Whether it comes in November, or December, or January, the first snowfall in New York City is always striking for how generally unprepared we are for its arrival - this despite the fact that we’ve probably been talking about it with our children since that last, wistful day at the beach. Snow is a little bit abstract that way where I live – like strip malls and bears – and this is probably as much a function of our latitude here (in Michigan, in Maine, snow is something to hunker down against, and generally survive, in Georgia a sign of the apocalypse) and probably owing a little also to whatever environmental degradation continues separating us from our not-so-distant past (some of those famous old photographs of people skating on the pond in Central Park were taken in 1913 - on September 23rd).
The urgency to get out there and attempt to fully capitalize upon something at once so inevitable and rare is only doubled when we do not receive a meteorological heads-up – and often we do not. Quick then: Mittens! Where the heck did I store the mittens? Under the bathing suits? The snorkeling equipment? They weren’t with the snow boots – I looked. I’m sorry your toes are smashed in there. Okay then, we’ll order size 12’s, but that’s not helping us right now, is it? Hurry, it’s turning into slush, we’re going to be sledding – we’re going to be waterboarding through slush – do you hear me? - if you don’t get moving and quit whining about your bloody boots! No - Ba-La-klava. Baklava is a Greek dessert. No, you cannot bring your blankie!
Or. Um. We could just stay inside and read a book. No, really, that’s what they do up in Maine! Because listen: there are many other ways to enjoy a snow storm besides launching yourself spread-eagled into a drift or getting nailed in the face with icy, arcing chunks.
Quiet. Can you hear it? The sounds of scraping shovels through your windows, and snow plows rushing to the scene (your scene!) because you live in a community, after all.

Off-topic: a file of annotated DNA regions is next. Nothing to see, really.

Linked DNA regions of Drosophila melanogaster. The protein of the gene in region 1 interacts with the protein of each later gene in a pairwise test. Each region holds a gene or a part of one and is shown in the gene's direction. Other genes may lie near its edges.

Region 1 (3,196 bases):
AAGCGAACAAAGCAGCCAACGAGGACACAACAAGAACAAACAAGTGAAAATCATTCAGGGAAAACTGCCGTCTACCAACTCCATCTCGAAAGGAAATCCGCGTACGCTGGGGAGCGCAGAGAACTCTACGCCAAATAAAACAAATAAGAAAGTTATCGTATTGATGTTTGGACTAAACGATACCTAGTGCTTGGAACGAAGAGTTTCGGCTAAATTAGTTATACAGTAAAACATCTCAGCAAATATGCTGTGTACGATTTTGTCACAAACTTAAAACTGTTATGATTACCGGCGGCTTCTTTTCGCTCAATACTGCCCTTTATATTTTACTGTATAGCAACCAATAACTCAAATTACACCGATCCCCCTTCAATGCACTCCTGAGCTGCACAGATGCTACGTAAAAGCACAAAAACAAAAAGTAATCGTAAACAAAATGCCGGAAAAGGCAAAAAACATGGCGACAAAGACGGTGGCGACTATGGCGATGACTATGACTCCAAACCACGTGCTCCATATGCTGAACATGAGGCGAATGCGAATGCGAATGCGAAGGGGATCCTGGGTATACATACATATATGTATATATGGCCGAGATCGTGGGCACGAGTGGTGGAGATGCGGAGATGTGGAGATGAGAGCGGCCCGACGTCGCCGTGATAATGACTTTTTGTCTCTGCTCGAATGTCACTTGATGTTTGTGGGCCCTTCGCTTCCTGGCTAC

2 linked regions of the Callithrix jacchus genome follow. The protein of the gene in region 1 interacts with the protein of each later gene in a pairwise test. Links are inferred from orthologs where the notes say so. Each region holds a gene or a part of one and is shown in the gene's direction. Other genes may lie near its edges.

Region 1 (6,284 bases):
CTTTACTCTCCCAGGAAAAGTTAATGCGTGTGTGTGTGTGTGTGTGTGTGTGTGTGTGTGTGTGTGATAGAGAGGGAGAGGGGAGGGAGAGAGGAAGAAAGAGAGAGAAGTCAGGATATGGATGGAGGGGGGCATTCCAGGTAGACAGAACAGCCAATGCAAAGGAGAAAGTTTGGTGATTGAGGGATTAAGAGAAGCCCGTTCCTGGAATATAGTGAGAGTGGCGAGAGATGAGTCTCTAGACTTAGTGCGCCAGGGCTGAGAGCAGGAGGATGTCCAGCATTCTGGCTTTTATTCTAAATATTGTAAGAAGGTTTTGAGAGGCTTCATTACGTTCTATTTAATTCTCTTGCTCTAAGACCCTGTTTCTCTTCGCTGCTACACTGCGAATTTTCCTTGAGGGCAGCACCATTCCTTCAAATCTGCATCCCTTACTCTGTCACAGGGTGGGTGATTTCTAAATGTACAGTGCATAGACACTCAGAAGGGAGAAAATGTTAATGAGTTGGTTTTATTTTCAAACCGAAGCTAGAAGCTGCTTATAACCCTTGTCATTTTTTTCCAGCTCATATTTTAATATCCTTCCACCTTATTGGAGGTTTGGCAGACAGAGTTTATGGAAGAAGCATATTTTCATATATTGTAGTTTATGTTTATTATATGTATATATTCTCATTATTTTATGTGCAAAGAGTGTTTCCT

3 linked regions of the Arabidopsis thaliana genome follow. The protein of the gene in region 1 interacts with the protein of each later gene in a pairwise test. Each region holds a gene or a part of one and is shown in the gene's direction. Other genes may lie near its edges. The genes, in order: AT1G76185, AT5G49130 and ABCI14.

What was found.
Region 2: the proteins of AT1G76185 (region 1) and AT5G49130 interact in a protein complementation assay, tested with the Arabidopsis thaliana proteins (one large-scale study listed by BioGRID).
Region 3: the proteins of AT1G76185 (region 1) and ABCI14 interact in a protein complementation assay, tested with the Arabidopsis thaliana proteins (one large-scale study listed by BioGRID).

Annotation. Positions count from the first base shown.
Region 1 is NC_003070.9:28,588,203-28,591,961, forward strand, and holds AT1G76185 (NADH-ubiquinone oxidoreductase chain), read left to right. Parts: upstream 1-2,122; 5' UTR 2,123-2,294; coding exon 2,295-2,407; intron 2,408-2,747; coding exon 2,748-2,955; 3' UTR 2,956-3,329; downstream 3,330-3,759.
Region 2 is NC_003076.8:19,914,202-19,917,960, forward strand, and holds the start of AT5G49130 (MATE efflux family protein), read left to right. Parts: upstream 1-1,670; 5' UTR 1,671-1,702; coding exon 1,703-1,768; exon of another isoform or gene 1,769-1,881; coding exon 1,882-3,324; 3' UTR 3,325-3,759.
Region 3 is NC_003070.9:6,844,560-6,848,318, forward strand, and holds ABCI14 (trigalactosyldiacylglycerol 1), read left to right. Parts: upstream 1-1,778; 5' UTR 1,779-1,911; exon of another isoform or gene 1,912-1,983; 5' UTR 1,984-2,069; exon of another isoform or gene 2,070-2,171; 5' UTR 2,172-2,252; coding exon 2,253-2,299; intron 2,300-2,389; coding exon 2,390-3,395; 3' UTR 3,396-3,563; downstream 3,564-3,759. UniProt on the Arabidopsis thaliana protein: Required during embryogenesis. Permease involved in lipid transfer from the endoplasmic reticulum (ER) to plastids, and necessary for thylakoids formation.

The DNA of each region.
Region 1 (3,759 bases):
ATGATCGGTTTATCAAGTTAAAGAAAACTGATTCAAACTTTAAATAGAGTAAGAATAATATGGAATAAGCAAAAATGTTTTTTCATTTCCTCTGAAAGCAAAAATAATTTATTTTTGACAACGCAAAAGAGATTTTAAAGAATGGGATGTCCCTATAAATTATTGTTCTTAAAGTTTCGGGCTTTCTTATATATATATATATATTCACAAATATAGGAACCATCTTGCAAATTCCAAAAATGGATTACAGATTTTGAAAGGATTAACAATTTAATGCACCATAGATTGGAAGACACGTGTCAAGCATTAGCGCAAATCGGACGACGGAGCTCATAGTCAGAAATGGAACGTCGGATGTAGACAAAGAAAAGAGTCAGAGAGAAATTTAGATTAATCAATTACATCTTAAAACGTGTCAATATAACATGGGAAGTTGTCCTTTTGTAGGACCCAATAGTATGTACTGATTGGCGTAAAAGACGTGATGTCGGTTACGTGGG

Such is the wonder of snow as it was interpreted (in 1947) by Alvin Tresselt’s and Roger Duvoisin’s White Snow, Bright Snow where postmen, policemen (and even some rabbits) spring dutifully into action. There’s poetry here between the accumulation - “softly, gently in the secret night” - and also the disappearance, winter yielding to spring, with its crocuses and inevitable robins. This may seem old-fashioned in its ambitions and perceptions of small town life, still it’s no less timeless for being predictable.
Then there’s snow as an object of optimism too: in Uri Shulevitz’s Snow, where an incurably confident little boy keeps hearing No – from haughty old ladies and the like. The illustrations in this book - of city landscapes and fanciful creatures apparently hatched from a child’s imagination - make this more beautiful than Crockett Johnson’s classic, but in some ways this is like The Carrot Seed delivering from the sky. Everything else is discouragement, “but snowflakes don’t listen to radio. Snowflakes don’t watch television. All snowflakes know is snow, snow and snow.”
And in Cynthia Rylant’s recollection – titled, also, Snow – which captures the ephemeral magic of a snowstorm, especially from behind the windows of a schoolhouse (or work) when - whatever our age, or disappointments - the world seems determined to change. Here is a picture of something worth running into and out of - for games and hot chocolate - and the girl in the story is depicted enjoying these deliveries with her grandmother, a not insignificant bonus:
“And the snow,
while it is here,
reminds us of this:
that nothing lasts forever
“And while the snow
this brief moment,
let us take a walk
and see how beautiful
the world is….”
Okay then, yes, you can bring your blankie, and those sneakers should work fine. For now. Hats please. We’re going for a walk to the bookstore.